Monday, January 30, 2012

Photo safari in Barr


This common crane probably got the scare of its life when my grandson's wildlife camera "captured" it on our lake in Barr.

That's my kind of hunting!  Photographic hunting—like those Photographer's Safaris in Africa.  You get to look at the wildlife, take beautiful pictures and everyone goes home happy, especially the animals.

I didn't grow up in a hunting family, but I married into one.  Not long after we got married I came home and opened the freezer, and there staring me in the face was a skinned squirrel!  I almost lost it.  Thought I might have made a mistake.

But over the years, I've gotten used to it, but still don't like it.  Used to the dirt on the kitchen floor, used to the you-should-have-seen-the-one-that-got-away talk, used to men leaving to go hunt in the dark. Thank goodness this is just a bird-hunting household instead of a deer hunting one like Garrett's, where they can't wash hunting clothes and even add stinky stuff to make them stink more.

The first weekend or two Garrett's camera captured deer—at night and during the day.
Finally, I thought. He will be happy getting these cool pictures and forget about real hunting.  Wrong. This weekend he got his first trophy a deer camp at a undisclosed location.

But just look at the smile on his face.  That's the biggest smile I've seen in a long time. Something tells me we will see that deer on the wall in his house. 

Friday, January 20, 2012

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Wednesday, January 18, 2012

Older horses teach young riders

All this discussion of bay horses has me thinking of Olivia's little horse Duke. He was the horse she grew up with.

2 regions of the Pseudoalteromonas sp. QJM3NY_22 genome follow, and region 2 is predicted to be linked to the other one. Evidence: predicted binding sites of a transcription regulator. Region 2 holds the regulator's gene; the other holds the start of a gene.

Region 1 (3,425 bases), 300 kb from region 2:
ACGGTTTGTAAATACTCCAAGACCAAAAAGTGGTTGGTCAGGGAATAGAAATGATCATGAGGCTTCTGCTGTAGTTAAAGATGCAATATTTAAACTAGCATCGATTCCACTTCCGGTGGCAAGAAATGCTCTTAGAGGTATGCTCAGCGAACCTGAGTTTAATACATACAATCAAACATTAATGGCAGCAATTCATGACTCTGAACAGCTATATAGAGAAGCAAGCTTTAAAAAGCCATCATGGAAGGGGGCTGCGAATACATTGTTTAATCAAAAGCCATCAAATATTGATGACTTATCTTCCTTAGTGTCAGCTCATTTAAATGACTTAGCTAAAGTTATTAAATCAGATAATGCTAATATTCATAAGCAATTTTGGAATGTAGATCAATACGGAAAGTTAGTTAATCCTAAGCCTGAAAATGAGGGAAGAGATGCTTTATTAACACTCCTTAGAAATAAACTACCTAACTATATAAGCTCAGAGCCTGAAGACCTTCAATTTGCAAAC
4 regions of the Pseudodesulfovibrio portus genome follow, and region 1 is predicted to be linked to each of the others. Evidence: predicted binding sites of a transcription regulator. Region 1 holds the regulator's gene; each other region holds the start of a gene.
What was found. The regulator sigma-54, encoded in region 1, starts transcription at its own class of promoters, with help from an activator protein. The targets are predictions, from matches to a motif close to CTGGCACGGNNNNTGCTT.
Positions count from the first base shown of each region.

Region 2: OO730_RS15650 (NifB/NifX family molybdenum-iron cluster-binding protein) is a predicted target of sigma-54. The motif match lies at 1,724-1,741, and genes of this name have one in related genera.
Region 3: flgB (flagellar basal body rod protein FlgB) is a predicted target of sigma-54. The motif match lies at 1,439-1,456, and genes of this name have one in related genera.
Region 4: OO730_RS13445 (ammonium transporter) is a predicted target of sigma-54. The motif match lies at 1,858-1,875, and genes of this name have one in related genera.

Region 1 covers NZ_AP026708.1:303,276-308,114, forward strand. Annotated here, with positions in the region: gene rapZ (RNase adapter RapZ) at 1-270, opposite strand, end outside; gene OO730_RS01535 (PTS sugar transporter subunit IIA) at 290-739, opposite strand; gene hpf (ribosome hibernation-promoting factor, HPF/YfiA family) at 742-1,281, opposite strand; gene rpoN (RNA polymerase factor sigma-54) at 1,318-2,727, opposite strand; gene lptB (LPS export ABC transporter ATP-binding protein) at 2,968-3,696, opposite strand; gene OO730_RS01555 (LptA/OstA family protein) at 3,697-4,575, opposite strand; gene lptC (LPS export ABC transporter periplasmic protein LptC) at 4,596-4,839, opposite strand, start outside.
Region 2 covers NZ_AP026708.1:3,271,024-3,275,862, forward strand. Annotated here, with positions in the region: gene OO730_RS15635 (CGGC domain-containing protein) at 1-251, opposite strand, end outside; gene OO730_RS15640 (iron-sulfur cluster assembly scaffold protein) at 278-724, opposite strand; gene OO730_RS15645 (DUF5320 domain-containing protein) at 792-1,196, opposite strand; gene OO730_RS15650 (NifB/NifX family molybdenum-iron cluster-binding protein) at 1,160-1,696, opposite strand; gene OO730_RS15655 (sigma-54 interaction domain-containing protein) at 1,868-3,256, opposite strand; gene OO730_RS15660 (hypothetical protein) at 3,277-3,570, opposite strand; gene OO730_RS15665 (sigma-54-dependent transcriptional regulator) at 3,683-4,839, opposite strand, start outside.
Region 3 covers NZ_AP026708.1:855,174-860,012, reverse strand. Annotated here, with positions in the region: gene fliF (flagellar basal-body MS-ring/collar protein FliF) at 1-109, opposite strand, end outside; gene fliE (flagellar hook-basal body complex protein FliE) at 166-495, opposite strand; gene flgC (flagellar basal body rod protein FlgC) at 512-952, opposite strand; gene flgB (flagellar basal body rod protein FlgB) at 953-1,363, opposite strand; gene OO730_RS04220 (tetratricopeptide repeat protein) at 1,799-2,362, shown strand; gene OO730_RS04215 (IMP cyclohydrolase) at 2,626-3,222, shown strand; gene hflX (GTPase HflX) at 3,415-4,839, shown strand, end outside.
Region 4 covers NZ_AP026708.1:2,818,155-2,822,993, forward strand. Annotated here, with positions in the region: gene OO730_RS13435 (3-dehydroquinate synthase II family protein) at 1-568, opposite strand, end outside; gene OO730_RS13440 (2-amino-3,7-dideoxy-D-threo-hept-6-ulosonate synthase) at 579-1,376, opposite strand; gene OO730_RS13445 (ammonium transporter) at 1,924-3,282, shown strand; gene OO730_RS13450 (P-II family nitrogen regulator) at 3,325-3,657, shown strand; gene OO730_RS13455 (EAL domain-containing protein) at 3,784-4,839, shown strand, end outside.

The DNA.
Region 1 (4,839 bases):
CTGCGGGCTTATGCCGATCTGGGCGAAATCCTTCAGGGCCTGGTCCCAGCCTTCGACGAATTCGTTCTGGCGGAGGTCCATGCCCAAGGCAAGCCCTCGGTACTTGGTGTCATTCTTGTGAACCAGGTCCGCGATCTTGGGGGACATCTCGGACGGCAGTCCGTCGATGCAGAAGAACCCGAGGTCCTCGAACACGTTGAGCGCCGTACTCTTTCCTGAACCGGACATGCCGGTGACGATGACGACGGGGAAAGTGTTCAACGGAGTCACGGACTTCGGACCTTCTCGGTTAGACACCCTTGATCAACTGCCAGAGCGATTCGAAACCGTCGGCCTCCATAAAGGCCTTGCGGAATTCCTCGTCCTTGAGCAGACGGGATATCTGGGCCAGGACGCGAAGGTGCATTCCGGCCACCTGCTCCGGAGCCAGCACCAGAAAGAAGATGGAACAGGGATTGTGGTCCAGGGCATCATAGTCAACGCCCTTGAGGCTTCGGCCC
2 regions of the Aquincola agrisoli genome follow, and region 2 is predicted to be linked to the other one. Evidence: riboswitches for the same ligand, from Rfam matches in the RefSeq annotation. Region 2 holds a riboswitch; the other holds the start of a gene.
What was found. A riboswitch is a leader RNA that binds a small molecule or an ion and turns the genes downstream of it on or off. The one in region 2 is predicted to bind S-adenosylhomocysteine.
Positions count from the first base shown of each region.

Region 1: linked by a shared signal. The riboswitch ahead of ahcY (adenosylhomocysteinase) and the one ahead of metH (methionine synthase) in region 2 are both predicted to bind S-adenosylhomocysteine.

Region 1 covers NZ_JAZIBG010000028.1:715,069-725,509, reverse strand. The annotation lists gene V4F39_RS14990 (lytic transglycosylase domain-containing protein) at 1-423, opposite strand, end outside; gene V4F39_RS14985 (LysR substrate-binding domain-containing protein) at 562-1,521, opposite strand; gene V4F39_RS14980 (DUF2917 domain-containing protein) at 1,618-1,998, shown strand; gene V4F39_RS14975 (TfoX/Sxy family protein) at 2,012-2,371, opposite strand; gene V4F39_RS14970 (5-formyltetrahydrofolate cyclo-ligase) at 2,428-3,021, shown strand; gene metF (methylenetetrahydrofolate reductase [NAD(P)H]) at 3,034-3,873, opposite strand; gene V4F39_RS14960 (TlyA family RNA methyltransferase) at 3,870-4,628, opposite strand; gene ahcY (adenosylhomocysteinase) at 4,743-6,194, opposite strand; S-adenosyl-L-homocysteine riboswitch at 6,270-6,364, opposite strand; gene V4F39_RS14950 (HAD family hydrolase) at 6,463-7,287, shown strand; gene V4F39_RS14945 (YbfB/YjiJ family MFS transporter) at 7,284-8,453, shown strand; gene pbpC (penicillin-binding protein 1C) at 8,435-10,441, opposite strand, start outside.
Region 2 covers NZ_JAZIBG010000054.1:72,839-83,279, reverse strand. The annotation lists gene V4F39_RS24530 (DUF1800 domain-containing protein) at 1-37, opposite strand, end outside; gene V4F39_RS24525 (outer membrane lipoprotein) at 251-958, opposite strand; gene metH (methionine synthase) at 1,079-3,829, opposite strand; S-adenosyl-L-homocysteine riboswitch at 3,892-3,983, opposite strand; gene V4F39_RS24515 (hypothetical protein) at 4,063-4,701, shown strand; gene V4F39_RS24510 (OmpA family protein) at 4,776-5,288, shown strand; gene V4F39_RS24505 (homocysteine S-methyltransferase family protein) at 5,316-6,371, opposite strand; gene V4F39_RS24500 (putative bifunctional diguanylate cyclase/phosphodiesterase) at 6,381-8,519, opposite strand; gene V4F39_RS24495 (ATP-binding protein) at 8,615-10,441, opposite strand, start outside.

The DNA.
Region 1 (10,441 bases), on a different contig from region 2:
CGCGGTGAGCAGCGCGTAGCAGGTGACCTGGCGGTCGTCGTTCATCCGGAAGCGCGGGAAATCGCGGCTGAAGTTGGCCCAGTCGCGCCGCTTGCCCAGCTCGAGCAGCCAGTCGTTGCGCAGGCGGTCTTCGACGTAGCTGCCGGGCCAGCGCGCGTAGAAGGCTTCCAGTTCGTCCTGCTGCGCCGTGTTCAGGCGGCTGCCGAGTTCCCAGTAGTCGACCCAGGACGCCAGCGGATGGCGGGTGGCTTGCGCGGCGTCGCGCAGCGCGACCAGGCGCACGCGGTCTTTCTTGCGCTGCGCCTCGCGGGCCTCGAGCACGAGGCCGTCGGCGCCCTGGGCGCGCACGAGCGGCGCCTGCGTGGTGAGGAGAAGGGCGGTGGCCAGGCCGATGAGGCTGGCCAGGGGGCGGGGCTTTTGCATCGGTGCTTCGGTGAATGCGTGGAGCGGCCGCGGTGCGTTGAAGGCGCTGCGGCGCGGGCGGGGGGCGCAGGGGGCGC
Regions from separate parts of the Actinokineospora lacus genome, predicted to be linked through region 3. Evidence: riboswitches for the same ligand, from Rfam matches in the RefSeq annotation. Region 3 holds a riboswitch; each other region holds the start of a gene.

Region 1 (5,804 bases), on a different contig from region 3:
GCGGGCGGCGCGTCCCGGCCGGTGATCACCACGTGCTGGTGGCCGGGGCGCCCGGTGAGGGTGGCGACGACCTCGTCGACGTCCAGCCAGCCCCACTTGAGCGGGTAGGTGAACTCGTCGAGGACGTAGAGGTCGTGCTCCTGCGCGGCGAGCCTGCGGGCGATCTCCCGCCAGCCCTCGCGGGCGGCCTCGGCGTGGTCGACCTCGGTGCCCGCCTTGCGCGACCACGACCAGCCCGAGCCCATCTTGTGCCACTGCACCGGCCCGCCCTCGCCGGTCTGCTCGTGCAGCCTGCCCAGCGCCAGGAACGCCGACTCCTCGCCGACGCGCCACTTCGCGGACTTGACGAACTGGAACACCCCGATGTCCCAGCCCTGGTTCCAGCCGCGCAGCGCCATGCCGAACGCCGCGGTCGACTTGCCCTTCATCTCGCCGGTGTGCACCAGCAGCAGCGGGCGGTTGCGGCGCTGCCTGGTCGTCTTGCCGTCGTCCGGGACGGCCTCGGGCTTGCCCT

Impressalady at age 20
Duke or Impressalady (Impress-A-Lady), his registered name, belonged to Bridgett Hollis who lived across the street from us when we lived in Westwood.  We watched her do great things with this little horse.  

When Olivia outgrew her black pony at age 13, I asked Dr. Jerry Hollis about getting Duke.  He said no.  I waited a few months and asked again. He said yes. 

That was around 1996.  Duke was an own son of Impressive, who was influential in changing the halter-horse world. He was sired by the thoroughbred, Lucky Bar, a Three Bars son, and out of Glamour Bars.  In 1993 he was estimated to have in excess of 55,000 living descendants, including Quarter Horses, Paints and Appaloosas.  Impressive was linked to something besides siring champions.  His genetic legacy included a genetic mutation implied in the rare muscular disorder known as hyperkalemic periodic paralysis (HYPP). Although he never exhibited symptoms of the disease himself, it gradually  became evident that many of his descendants were inflicted with the painful, alarming and often fatal disease. The disorder has never been observed in horses of other lineages.

Duke never showed signs of the disorder, but we began feeding him plain oats to avoid the trigger of high-protein feeding.  He did not need to be any more full of energy than he was anyway.  Read more about the disorder at


Duke's owners must have planned on using him for a stud, thus his name. But the little horse didn't reach his sire's height.  He was about 14 hands.  He was trained in the now old-fashioned way of going with his head flexed behind the poll. In showmanship he pivoted on his left instead of right foot. He won points in trail when horses had to stand "ground tied."

Duke right before we sold him in 2001.

Olivia made him her all-around horse, competing in Western pleasure, Horsemanship, Showmanship, Hunt Seat Equitation, and Hunter Under Saddle. She showed him in district and state 4-H competition and at area Quarter Horse shows. I even showed him in Horsemanship.